Dr Joseph Alpert (pictured), a professor of medicine at the University of Arizona Sarver Heart Center, wrote that, last year, one-third of non-COVID patients were being consulted about hospice care compared to the usual one patient
A doctor is warning that Americans with serious illnesses are dying due to fear of contracting COVID-19.
Dr Joseph Alpert, a professor of medicine at the University of Arizona Sarver Heart Center, says that during the course of the pandemic there are still millions of hospitalized patients suffering from conditions such as heart failure or chronic obstructive pulmonary disease.
However, by the time they get to the hospital, they are usually very sick because they have delayed seeking the life-saving medical care they need.
In an op-ed in the American Journal of Medicine, Alpert, who is the Editor-in-Chief, writes that ‘a massive education effort’ is needed to assuage the fears of patients with potentially deadly conditions and to convince them that hospitals are safe.
During the coronavirus wave in Arizona last year, Alpert was not working with COVID-19 patients, instead attending in the Internal Medicine and Cardiac Care units.
He estimated that during that time, about 40 percent of hospitalized patients were ill with the virus while the other 60 percent had common conditions including heart failure, lung failure, liver failure, pneumonia and so on.
‘However, the current Internal Medicine inpatient population was distinctly different from what I had seen during past decades,’ Alpert wrote.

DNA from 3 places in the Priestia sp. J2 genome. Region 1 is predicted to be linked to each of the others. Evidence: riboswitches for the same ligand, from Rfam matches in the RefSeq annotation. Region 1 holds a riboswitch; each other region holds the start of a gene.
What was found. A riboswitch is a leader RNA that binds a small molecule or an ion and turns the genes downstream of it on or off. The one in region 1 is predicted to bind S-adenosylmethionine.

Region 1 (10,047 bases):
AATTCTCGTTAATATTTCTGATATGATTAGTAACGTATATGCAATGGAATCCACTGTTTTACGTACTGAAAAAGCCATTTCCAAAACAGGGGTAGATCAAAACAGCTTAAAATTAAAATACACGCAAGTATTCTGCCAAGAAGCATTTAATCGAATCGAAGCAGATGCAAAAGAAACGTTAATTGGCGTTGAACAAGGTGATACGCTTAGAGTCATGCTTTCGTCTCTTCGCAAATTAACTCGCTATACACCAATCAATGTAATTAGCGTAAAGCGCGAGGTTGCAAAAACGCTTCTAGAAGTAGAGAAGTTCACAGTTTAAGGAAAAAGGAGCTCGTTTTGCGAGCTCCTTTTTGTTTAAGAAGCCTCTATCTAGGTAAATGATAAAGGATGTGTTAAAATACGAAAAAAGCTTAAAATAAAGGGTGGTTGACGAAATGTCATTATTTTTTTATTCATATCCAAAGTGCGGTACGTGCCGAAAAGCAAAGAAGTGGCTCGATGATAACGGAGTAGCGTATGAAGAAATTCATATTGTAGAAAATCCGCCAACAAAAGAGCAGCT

‘The recent patient population was considerably sicker and much closer to dying than in the past. ‘
He determined that people were not going to the hospital because they feared acquiring COVID-19 on top of their chronic illness. Pictured: Nurse Kyah Paschall checks on 64-year-old-coronavirus patient Patricia Luera connected to a ventilator at Paradise Valley Hospital, National City.
He wrote that, at times, as many as one-third of the Internal Medicine patients were being considered for hospice care, either at the hospital or at home.
Usually, there was no more than one patient at a time being consulted about end-of-life care.
Alpert said he soon realized it was because patients were avoiding hospitals for fear of acquiring COVID-19 on top of their chronic illness.
Last year, a CDC report found that emergency room visits per week fell by 42 percent between late March and late April 2020 compared to the year before.
This included a decline in the number of visits for conditions including nonspecific chest pain and heart attacks.
Patients also believed that hospital staff would be so busy dealing with COVID-19 patients that they would have no time to treat them.
‘I repeatedly told patients that they were safer with us on both our inpatient and outpatient services than they would be shopping for groceries, where they would not know the COVID status of those standing near them,’ he wrote.
‘I listed all the things that the hospital and outpatient clinics were doing to avoid transmitting the COVID virus…Unfortunately, much of this information fell on deaf ears. It seems that fear had overcome rational thinking.’
Another CDC report from May 2020 found that the number of people who died in New York City during the height of the coronavirus pandemic was more than triple what would be expected in a normal year.
Between March 11 and May 2, there were more than 24,000 ‘excess deaths’ compared to about 8,000 deaths that typically occur during that two-month window in a normal year.
According to the CDC, the high number of excess deaths was likely due to people not seeking medical attention due to social distancing measures and the increasing demand place on hospitals.
Alpert says the medical community needs to establish programs for Americans who are afraid to seek care, such as the American Heart of Association putting up billboards to warn about the how the risk of dying from an ill-managed heart attack is greater the risk of catching COVID-19 at a doctor’s office.
‘If you are sick, do not delay and do not hesitate to call 911 or get someone to bring you to the closest emergency department where you can receive potentially life-saving therapy,’ he concludes.